Monday, September 27, 2010

Equinox is here. Clean up the garden.

The autumnal equinox -- the day the sun crosses the equator on its way south -- came and went. (Yes, I know. The Earth revolves around the sun. But if you have only two bodies, it doesn't much matter who revolves around whom. Much of the literature has the sun revolving around the earth!) The sun crosses the equator on Sept 21 -- by tradition, but it is somewhere between 21-22 March. However, the next day it froze. Not much a frost, to be sure, -0.5C. But Uh-oh, time to finish up in the garden. So we went out with the scythe and got the oats.
With Maximilian the scythe in good form, it took less than ten minutes to get it all cut. Then we raked it up and put it in a container:
It was a pound of oat seeds, "naked oats" (or avens nuda to latinists) to begin with. It is not commonly grown in Alaska, which surprisingly is a good place to grow oats. But you don't have to hull it, and I have no machinery, so it appealed to me. We will see. I haven't flailed it yet, but I think we will barely break even. I am following Gene Logsdon's Small Scale Grain Raising book (google!). Next year we may do a better variety for Alaska. I will then be faced with the problem of hulling my oats. In the old days, oat-hullers could be bought quite cheaply; nowadays they are really hard to come by. Nowadays, they are still built, but for astounding prices, like $1000 a copy. Grrr.

In Italy, there are a great number of small-scale farms. So appropriately scaled machinery is still made. Just google "walk-behind tractor" and you will see what I mean: all Italian. But by the time you import it into this country it is prohibitively expensive. So stuff you could buy reasonably from a 1905 Sears Roebuck catalog is deader than a dodo. Dear me, I suppose I am ranting. So be it. It's my blog. But just try to find, for example, a hand-operated shredder (leaves, kitchen scraps, and garden wastes). It pays to shred before you dump it on the compost heap. But a chipper-shredder with YAICE (Yet Another Internal Combustion Engine) is upwards of $1500. Far too much. And too many Internal Combustion Engines at Chalupy anyway.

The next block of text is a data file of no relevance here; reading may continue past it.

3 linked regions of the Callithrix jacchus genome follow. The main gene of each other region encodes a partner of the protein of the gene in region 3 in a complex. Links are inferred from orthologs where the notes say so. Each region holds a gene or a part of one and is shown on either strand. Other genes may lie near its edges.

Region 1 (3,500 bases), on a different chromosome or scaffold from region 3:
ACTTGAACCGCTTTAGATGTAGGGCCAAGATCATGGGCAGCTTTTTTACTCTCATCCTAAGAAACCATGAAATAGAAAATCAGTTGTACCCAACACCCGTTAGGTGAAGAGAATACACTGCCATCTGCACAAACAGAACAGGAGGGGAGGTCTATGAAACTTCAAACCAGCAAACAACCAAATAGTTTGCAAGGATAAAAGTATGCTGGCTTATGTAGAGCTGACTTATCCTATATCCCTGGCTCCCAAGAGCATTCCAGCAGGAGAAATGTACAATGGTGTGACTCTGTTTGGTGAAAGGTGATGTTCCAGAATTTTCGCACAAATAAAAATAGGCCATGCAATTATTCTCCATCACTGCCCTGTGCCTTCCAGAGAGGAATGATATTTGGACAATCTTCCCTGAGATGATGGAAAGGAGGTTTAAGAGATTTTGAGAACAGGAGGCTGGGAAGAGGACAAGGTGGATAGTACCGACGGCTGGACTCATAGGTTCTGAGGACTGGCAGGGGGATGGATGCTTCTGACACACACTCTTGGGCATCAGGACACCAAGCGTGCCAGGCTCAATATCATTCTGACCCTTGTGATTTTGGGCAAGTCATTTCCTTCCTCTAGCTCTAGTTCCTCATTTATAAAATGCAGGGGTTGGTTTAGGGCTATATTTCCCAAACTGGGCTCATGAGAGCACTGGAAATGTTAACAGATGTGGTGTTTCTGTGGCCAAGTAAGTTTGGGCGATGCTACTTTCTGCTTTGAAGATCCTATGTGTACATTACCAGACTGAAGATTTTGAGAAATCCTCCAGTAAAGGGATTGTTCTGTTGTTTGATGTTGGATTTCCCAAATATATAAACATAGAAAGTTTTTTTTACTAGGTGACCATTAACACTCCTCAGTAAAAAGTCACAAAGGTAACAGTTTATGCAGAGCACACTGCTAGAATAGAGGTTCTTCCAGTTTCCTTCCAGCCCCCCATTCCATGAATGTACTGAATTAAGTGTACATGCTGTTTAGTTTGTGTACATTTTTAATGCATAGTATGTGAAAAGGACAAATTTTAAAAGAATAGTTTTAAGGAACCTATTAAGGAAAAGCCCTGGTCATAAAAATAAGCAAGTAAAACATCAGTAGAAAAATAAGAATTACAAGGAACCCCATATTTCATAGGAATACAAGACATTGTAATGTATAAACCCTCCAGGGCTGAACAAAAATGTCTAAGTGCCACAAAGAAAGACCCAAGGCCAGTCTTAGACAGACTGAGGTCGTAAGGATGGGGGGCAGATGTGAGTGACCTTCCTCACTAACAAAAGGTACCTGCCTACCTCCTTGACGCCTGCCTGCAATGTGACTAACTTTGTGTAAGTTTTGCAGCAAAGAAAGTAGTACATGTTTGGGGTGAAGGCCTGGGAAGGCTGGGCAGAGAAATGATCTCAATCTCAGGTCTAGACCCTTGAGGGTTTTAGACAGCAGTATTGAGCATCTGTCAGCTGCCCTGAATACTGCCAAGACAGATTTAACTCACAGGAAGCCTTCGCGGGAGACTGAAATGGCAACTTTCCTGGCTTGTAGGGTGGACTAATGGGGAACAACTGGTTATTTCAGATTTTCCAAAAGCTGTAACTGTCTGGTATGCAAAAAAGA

There is hope, however. There is a wonderful magazine called Backwoods Home
In one of their issues, an ingenious gentleman by the name of Rev. J.D. Hooker takes a lawnmower and converts it into a shredder. You frequently find inoperative lawnmowers at yard sales really cheap. Usually a spark plug replacement is all they need. So next year...

And my daughter came out and helped me with a great number of chores that require more than two hands, and sometimes more than two brains. So we pulled some of the leeks and all the parsnips:
The leeks should be left to overwinter (covered, of course). But we pulled some anyway, and they were great. We put them into the by-now-traditional fall borscht. Borscht could well be called "harvest stew" -- wonderful stuff, especially with sour cream.

And the minimum temperature next day was -4C. This harvest was what the computerniks call JIT (Just in Time).

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